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Developing a new test to identify women at risk of premature birth

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In the UK, more than 61,000 babies are born prematurely – before 37 weeks of pregnancy – each year and sadly, more than 1,000 will die.1-7 Children who survive can experience lifelong disabilities such as cerebral palsy, learning difficulties, blindness and hearing loss. Although the causes of preterm birth are often not understood, one factor may be how a woman’s body deals with mild vaginal infections during pregnancy. Dr Rachel Tribe at King’s College London is aiming to develop a new screening test that can help identify pregnant women who are at increased risk of early delivery. She hopes this will help save children’s lives and reduce the risk of long-term complications from being born too soon.

Action Medical Research and Borne are jointly funding this research.

How are children’s lives affected now?

Around one in every 13 babies in the UK will be born premature, before 37 weeks of pregnancy.1-8 And, despite extensive research over recent years, these numbers are not falling.9

Being born too soon can have tragic consequences. It is the biggest cause of newborn death, and those who survive can grow up with life-changing conditions – including cerebral palsy, learning difficulties, blindness and hearing loss.10

There are many different reasons for premature birth, but often the causes are not fully understood. Women who give birth very early – before 34 weeks of pregnancy – often have a mild infection in their vagina, but some women with similar infections still give birth at full term.

“We think how a woman’s body fights these mild vaginal infections during pregnancy might be important,” says Dr Tribe. “Building a better understanding about this could open up new ways to reduce a woman’s risk of premature birth and the heartache it can cause.”

How could this research help?

“Our aim is to develop a new screening test to identify women in early pregnancy who have an increased risk of premature birth,” says Dr Tribe.

The team think that tiny spherical structures called exosomes released by cells lining the vagina are key in defending against mild infections by alerting neighbouring cells to the bacterial invasion.

The researchers will examine this exosome defence system in samples collected from women in early pregnancy – comparing those who have straightforward pregnancies to those who deliver preterm. They are also planning a series of laboratory experiments to improve their understanding of how exosomes work and how they may help protect pregnant women from complications.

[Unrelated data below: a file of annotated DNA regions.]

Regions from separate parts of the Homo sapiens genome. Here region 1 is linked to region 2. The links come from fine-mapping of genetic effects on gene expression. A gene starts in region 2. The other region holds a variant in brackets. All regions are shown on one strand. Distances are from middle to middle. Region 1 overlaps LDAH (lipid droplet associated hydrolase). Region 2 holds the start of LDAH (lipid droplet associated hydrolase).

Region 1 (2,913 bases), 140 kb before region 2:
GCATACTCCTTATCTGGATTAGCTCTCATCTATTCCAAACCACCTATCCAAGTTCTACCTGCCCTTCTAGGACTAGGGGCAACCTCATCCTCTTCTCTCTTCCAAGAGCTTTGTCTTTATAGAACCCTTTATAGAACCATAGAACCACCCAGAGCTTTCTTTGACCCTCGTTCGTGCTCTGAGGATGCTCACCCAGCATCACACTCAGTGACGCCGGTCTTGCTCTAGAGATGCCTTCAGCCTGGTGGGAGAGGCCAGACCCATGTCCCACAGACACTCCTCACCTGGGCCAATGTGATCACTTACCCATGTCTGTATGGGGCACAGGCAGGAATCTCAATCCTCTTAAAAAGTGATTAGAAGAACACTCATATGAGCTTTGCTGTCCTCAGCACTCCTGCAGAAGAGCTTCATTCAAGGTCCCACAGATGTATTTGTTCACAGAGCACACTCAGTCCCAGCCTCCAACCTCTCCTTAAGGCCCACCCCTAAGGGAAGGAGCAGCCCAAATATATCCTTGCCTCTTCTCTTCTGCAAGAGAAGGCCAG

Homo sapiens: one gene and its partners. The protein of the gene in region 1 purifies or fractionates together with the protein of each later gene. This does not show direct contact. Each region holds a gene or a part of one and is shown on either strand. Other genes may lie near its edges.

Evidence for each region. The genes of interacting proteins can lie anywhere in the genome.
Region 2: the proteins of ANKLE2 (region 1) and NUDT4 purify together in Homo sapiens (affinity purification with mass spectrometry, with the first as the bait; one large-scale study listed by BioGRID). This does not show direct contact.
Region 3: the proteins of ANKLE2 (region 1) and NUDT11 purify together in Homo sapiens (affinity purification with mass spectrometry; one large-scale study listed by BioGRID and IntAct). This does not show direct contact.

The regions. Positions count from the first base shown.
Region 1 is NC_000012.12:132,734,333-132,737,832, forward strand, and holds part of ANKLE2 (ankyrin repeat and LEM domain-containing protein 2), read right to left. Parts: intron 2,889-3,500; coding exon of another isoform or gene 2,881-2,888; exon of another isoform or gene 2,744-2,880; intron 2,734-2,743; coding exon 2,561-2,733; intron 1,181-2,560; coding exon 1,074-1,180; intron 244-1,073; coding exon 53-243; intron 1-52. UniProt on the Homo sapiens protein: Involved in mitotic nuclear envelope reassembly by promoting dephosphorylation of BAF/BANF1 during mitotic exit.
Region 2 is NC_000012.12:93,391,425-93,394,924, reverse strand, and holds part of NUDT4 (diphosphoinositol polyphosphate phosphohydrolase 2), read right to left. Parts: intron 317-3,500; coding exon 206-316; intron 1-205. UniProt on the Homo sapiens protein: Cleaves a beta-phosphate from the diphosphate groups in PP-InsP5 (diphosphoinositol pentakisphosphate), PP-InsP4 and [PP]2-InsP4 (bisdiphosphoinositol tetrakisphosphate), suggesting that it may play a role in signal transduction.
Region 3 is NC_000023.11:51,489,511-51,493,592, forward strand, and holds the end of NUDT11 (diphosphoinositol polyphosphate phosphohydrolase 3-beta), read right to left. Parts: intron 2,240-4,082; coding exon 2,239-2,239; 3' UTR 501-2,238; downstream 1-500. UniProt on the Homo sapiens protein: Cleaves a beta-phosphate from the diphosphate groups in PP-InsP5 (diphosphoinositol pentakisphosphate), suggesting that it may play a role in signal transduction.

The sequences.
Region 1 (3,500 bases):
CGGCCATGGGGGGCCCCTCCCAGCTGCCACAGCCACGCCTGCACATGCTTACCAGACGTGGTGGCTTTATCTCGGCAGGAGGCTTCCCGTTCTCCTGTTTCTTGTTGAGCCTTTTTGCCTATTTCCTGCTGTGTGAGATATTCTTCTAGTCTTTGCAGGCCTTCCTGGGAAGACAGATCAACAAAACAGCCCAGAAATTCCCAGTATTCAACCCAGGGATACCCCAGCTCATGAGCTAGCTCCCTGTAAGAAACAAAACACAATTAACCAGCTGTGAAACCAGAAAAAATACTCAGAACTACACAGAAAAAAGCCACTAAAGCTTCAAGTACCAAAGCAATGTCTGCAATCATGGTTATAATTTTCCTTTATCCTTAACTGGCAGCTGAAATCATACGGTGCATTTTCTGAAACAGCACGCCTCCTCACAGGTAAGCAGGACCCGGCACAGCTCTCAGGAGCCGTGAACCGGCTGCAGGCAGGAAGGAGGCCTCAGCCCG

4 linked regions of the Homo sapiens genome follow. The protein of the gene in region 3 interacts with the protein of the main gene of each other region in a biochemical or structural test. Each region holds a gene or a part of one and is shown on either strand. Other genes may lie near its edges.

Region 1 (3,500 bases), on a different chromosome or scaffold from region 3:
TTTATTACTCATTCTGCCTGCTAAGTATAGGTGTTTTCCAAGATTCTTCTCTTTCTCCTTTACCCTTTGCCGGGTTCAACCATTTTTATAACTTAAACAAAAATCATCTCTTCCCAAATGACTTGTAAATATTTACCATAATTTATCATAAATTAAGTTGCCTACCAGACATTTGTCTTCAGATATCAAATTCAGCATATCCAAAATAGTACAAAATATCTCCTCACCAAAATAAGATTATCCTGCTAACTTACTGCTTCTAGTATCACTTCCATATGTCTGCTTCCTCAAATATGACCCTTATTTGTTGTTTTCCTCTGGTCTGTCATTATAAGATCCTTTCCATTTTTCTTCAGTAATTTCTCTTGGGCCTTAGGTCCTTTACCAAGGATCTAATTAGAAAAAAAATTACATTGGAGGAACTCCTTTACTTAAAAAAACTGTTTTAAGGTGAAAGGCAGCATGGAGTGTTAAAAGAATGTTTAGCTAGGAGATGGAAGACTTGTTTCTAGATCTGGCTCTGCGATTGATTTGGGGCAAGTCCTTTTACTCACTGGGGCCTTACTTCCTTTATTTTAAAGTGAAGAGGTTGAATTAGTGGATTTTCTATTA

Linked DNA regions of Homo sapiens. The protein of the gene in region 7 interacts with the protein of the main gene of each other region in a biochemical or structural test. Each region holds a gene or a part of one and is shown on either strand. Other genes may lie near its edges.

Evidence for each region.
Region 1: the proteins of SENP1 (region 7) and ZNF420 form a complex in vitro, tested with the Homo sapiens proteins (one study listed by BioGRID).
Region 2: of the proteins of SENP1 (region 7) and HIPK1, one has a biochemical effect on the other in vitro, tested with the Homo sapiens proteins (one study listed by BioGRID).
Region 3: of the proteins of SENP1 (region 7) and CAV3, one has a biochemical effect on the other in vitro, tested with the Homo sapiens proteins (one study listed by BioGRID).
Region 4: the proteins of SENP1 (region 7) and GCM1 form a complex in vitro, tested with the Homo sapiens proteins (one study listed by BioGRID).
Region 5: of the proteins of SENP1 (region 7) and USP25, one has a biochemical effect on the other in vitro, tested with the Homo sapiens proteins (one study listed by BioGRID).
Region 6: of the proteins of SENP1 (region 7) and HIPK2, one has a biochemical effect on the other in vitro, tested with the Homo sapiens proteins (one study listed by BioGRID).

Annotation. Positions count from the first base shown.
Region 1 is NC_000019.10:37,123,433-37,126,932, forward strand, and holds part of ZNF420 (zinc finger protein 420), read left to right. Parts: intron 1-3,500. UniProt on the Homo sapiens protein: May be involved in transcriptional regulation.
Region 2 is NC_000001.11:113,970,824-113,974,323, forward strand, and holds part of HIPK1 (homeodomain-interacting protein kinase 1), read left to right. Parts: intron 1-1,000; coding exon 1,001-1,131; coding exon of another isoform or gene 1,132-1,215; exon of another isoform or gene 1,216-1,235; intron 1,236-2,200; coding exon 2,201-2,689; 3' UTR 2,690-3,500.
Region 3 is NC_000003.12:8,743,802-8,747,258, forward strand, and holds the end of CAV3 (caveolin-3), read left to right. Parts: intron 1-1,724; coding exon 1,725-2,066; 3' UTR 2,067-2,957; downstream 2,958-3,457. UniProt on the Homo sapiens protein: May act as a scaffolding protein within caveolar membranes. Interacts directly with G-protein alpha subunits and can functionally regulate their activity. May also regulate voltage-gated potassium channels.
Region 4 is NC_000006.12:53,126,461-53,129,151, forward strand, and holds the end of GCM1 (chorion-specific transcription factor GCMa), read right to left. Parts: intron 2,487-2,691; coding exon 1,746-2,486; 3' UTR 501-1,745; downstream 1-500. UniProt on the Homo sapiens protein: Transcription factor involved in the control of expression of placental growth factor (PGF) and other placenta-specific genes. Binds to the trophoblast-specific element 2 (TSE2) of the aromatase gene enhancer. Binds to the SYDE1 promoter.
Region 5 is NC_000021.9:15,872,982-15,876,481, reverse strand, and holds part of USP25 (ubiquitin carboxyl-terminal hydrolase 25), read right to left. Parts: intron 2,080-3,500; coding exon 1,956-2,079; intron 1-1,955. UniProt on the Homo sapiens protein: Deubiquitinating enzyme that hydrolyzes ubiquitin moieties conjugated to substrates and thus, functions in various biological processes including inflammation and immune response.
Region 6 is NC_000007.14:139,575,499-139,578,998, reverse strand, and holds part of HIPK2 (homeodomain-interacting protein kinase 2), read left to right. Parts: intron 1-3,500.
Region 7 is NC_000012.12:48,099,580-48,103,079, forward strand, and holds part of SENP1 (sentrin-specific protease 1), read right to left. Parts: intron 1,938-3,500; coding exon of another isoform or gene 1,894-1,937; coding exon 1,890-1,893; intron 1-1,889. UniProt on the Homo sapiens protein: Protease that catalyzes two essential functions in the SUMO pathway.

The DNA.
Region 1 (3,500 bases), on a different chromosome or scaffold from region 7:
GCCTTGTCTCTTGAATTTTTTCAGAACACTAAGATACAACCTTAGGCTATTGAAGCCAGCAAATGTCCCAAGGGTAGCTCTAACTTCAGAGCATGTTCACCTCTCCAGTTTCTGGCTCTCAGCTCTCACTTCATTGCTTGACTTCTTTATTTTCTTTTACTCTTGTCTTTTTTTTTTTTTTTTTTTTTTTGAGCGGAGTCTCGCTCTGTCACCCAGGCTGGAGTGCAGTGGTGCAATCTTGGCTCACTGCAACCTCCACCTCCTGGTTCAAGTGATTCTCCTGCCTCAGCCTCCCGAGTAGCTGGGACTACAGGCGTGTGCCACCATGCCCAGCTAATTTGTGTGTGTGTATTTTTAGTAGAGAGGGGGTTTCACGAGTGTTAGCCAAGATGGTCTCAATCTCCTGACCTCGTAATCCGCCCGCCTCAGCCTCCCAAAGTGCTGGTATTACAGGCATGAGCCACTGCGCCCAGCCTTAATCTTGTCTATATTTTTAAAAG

“We hope to identify a specific signature in the exosomes of women most likely to have a preterm birth,” says Dr Tribe. “If we can develop this into a new test for women in early pregnancy, identifying those at risk would enable appropriate steps to be taken to protect their baby from being born too soon.”


  1. Office for National Statistics: [website accessed 12 December 2017]
  2. National Records of Scotland: 2016 Births, Deaths and Other Vital Events - Preliminary Annual Figures: [website accessed 12 December 2017]
  3. Northern Ireland Statistics and Research Agency. Births. Live births 1887-2016. [website accessed 12 December 2017]
  4. National Institute for Clinical Excellence: Preterm labour and birth final scope April 2013
  5. Office for National Statistics. Childhood mortality in England and Wales 2014. Table 6.  [website accessed 12 December 2017]
  6. National Records for Scotland. Section 4: Stillbirths and Infant deaths:  [website accessed 12 December 2017]
  7. Northern Ireland Statistics and Research Agency. Registrar General Annual Report 2015 – Stillbirths and Infant Deaths: [website accessed 12 December 2017]
  8. Bliss charity: [accessed 06 December 2017]
  9. House of Commons Library; World Prematurity Day 2015, Debate Pack CDP 2015/104:
  10. Blencowe H et al. Born too soon: the global epidemiology of 15 million preterm birth. Reproductive Health 2013; 10 Suppl 1 S2






Project Leader Dr Rachel M Tribe, PhD FPhysiol FRSB
Project Team Dr Natasha L Hezelgrave, BSc MBBSProfessor Andrew H ShennanDr A. James Mason, PhDDr Carlos Salomon, PhD
Project Location Department of Women and Children’s Health, St Thomas’ Hospital, King’s College London
Project Location Other Institute of Pharmaceutical Science, King’s College London
Project duration 2 years
Date awarded 20 November 2017
Project start date 1 October 2018
Project end date 30 June 2022
Grant amount £200,000
Grant code GN2666


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